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Holding and Its Clinical Vignettes
Psychoanal 2022;33:31-35
Published online April 30, 2022;  https://doi.org/10.18529/psychoanal.2022.33.2.31
© 2022 Korean Association of Psychoanalysis.

Hongsuk Jang

Dr. Jang’s Psychiatric Clinic, Seoul, Korea
Hongsuk Jang, MD, PhD
Dr. Jang’s Psychiatric Clinic, 510 Seolleung-ro, Gangnam-gu, Seoul 06162, Korea
Tel: +82-2-565-9889, Fax: +82-2-565-9809, E-mail: leo802@gmail.com

Earlier draft of this paper was presented at the IPA Asia-Pacific Conference–Taipei 2017.
Received March 16, 2018; Revised March 14, 2022; Accepted March 14, 2022.
cc This is an Open Access article distributed under the terms of the Creative Commons Attribution Non-Commercial License (https://creativecommons.org/licenses/by-nc/4.0) which permits unrestricted non-commercial use, distribution, and reproduction in any medium, provided the original work is properly cited.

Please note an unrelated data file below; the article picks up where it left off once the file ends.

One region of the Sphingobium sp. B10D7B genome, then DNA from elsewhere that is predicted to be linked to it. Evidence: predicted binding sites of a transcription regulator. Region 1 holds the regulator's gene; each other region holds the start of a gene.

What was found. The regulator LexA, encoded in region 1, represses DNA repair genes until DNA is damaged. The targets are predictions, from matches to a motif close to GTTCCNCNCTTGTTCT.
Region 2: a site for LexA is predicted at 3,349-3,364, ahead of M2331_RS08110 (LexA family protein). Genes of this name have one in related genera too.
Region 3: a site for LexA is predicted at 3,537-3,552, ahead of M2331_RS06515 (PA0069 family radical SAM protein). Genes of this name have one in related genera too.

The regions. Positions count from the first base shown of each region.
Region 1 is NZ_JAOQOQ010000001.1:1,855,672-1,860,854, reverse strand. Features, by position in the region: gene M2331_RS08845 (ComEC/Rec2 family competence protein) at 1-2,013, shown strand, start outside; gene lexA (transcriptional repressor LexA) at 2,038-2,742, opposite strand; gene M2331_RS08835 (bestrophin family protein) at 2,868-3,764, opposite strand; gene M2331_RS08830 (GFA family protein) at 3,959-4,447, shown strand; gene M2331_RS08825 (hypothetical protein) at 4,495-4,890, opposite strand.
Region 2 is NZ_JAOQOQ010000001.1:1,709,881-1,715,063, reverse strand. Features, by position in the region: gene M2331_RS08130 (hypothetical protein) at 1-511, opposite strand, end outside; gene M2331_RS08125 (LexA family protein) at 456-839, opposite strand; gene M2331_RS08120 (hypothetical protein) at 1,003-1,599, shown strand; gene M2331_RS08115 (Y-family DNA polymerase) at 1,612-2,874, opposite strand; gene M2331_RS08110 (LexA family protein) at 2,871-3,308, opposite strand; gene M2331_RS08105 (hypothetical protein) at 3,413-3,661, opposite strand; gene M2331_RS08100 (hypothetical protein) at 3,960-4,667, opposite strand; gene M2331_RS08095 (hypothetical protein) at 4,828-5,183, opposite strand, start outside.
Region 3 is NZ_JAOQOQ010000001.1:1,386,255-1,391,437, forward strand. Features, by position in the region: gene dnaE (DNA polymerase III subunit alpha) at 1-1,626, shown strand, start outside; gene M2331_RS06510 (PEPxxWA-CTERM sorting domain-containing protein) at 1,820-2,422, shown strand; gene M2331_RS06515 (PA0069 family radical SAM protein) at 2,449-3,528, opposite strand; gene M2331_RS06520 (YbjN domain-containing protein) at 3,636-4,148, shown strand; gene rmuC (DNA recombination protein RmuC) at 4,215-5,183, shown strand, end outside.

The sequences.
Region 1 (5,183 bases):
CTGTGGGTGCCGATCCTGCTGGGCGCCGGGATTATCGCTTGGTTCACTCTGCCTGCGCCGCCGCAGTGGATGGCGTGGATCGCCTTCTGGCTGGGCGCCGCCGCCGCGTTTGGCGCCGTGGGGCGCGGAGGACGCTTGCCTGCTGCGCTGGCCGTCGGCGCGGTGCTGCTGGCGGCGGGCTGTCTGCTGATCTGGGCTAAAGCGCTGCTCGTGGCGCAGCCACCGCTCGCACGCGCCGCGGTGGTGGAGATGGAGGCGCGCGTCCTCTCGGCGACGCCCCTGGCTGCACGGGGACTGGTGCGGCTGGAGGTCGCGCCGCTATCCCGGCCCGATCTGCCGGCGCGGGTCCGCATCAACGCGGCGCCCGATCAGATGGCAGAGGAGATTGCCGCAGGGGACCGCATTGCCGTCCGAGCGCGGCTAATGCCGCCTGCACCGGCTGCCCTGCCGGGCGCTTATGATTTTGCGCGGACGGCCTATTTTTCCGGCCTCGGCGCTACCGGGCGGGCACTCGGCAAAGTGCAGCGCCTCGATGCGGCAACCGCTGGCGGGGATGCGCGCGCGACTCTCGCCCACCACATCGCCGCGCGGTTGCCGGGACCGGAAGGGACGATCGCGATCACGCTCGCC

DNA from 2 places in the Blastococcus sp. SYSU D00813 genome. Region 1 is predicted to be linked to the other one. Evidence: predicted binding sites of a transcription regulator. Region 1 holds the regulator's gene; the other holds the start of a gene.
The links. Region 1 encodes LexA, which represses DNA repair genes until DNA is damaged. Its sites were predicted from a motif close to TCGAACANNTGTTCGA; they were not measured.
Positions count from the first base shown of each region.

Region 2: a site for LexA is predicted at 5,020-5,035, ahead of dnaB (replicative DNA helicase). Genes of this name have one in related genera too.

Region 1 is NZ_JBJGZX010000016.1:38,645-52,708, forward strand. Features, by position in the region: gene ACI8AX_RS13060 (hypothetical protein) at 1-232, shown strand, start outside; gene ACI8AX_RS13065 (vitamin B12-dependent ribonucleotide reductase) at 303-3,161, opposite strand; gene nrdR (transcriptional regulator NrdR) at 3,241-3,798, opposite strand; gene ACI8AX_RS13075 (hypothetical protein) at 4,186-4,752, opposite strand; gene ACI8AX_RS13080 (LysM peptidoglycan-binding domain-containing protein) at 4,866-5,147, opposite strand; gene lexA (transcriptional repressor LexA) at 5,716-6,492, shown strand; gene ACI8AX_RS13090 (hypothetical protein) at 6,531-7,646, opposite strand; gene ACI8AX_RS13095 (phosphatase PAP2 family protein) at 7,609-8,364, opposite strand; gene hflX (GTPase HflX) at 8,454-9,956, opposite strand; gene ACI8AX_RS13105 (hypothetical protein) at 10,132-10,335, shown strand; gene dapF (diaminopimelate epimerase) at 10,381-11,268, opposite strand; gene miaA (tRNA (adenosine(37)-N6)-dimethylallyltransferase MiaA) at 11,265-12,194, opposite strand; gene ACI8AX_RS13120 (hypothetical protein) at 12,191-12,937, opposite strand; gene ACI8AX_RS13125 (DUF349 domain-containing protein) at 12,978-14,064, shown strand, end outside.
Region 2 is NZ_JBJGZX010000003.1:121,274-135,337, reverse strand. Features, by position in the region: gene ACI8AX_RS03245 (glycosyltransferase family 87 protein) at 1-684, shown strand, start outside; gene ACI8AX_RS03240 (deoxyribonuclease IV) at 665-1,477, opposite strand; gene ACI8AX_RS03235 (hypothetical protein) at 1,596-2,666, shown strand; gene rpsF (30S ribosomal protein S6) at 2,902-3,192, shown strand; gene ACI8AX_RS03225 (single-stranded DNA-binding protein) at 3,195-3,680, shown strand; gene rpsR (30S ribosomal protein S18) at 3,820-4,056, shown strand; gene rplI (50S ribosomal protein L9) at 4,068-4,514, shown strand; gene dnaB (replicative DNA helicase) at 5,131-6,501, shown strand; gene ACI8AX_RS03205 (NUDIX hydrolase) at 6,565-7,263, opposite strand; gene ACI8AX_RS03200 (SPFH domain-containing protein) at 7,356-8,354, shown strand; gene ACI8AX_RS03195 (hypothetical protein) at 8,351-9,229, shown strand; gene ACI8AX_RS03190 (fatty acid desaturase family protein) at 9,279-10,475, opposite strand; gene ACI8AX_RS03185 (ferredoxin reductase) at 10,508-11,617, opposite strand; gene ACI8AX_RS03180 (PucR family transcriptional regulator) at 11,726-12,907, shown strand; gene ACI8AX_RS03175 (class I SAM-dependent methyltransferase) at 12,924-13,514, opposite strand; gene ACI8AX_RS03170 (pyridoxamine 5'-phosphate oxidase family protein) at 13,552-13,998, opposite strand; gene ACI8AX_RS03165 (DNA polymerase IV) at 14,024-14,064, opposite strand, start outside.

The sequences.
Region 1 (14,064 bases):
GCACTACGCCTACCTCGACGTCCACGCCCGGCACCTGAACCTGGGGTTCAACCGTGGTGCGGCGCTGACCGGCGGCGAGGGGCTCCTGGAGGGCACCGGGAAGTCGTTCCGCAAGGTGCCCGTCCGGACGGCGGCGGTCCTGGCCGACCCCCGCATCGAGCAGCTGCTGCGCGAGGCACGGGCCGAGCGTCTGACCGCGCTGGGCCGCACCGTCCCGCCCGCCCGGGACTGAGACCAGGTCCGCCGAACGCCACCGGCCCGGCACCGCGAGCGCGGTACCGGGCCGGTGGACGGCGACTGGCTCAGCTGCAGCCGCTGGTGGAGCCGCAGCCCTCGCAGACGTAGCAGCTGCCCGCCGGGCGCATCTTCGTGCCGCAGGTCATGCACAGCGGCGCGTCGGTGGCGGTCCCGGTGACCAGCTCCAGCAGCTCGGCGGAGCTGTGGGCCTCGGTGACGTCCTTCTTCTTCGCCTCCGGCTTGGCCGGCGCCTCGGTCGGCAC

Abstract
Contrary to Freud, who understood childhood state of mind through observation and understanding of adult patients, Winnicott, as a pediatrician, directly observed numerous children, mothers, and their interactions in his practice and postulated his theory of childhood state of mind as either healthy or pathologic. Among his contributions to psychoanalysis, ‘holding’ and ‘good enough mother’ are concepts of interest in this paper. Winnicott, as well as other theorists after S. Freud has been known for paving the way into understanding and treating so-called ‘sicker’ patients such as borderline patients. In this paper, I illustrate and discuss a couple of clinical vignettes to understand and help the patient in an emotionally overwhelmed state. Particularly I highlight the differentiation of the real and fantasy and/or mentalization of the patient through the proper clinical application of the ‘holding’.
Keywords : Holding; Mentalization; Reality testing; Fantasy.
Introduction